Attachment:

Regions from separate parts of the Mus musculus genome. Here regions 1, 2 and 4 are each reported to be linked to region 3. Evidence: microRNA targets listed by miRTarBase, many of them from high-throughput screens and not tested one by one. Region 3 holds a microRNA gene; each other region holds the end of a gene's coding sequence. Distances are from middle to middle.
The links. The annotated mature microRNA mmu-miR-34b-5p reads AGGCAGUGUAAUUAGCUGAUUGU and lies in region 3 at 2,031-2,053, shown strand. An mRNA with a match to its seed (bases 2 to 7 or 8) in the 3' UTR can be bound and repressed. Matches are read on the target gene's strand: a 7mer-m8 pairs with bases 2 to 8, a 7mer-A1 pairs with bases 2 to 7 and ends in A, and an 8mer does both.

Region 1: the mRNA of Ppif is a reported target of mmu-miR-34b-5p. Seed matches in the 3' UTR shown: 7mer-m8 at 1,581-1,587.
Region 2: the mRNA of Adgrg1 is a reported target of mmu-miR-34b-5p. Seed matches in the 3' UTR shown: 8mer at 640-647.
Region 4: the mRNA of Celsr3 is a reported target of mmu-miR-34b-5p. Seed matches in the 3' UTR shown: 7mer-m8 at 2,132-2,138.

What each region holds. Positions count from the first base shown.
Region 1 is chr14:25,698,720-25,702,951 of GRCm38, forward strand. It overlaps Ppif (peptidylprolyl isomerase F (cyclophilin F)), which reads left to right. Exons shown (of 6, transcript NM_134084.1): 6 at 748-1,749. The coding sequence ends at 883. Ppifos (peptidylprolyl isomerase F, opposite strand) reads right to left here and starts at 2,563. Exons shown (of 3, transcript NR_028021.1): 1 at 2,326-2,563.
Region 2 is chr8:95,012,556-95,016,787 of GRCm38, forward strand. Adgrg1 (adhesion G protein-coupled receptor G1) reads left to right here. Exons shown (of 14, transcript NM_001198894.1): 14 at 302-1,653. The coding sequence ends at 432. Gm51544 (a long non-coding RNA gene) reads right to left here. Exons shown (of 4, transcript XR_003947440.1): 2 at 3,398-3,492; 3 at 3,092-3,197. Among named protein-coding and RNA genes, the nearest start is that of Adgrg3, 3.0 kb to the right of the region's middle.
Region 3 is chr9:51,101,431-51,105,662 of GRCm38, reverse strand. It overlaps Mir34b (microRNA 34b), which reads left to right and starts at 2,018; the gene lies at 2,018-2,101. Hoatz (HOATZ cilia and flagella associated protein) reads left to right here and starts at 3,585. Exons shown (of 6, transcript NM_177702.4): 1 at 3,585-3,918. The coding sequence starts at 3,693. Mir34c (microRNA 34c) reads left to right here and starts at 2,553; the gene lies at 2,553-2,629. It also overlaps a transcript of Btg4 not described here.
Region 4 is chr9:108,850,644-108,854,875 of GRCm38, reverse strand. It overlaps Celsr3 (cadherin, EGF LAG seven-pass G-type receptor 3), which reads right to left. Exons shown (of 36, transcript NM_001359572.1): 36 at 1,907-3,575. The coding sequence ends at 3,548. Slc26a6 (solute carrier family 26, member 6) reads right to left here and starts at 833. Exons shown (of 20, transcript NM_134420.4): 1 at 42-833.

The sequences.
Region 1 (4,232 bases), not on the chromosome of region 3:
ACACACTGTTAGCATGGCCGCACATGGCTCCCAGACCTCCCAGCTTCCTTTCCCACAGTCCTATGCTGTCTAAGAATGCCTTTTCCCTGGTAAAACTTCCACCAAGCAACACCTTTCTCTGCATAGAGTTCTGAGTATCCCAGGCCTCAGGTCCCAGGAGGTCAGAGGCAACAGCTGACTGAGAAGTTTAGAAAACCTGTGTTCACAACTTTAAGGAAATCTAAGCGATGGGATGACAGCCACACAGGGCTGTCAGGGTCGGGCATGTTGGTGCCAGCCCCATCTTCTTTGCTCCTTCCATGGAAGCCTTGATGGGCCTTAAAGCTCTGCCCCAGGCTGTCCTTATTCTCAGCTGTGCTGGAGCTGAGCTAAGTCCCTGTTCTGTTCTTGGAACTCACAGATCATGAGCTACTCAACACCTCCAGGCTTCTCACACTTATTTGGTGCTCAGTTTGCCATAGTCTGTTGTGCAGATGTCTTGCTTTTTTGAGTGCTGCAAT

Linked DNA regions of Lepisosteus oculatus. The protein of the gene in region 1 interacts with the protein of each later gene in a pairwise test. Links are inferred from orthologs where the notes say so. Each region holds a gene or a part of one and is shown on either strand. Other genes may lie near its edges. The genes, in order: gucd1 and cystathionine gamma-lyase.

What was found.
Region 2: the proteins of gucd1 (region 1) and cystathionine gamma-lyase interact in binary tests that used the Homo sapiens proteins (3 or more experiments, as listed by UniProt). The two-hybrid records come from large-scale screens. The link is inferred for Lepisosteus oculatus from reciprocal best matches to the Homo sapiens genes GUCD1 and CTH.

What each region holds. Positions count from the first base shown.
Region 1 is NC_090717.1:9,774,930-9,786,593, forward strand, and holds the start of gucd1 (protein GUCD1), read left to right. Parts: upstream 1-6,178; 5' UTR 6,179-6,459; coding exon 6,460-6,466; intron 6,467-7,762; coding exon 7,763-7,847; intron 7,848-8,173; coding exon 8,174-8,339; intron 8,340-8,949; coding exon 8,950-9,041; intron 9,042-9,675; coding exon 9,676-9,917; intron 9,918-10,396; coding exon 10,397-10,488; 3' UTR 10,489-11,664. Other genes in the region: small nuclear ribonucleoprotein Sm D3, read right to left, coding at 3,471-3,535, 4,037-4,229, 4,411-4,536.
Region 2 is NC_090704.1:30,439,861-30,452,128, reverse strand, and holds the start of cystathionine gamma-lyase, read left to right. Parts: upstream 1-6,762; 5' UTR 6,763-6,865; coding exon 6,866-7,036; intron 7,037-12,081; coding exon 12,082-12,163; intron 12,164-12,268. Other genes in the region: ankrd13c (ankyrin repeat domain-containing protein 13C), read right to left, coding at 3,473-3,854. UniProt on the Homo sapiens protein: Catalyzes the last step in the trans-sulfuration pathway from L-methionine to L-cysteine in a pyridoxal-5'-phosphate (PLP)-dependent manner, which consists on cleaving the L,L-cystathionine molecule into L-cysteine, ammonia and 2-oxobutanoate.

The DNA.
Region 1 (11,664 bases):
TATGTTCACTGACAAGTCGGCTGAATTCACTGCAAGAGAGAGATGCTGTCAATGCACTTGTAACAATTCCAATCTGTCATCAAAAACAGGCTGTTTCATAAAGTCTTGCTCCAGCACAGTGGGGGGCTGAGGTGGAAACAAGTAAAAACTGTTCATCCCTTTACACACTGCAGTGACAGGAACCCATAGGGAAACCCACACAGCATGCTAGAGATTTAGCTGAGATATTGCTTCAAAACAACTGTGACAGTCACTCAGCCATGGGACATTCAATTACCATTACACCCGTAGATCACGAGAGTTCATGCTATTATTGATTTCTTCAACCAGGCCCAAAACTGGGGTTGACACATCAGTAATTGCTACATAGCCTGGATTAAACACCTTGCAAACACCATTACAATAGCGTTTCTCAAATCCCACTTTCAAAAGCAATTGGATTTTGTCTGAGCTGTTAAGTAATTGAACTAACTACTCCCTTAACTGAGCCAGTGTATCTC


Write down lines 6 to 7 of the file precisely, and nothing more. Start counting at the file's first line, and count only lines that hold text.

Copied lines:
What each region holds. Positions count from the first base shown.
Region 1 is chr14:25,698,720-25,702,951 of GRCm38, forward strand. It overlaps Ppif (peptidylprolyl isomerase F (cyclophilin F)), which reads left to right. Exons shown (of 6, transcript NM_134084.1): 6 at 748-1,749. The coding sequence ends at 883. Ppifos (peptidylprolyl isomerase F, opposite strand) reads right to left here and starts at 2,563. Exons shown (of 3, transcript NR_028021.1): 1 at 2,326-2,563.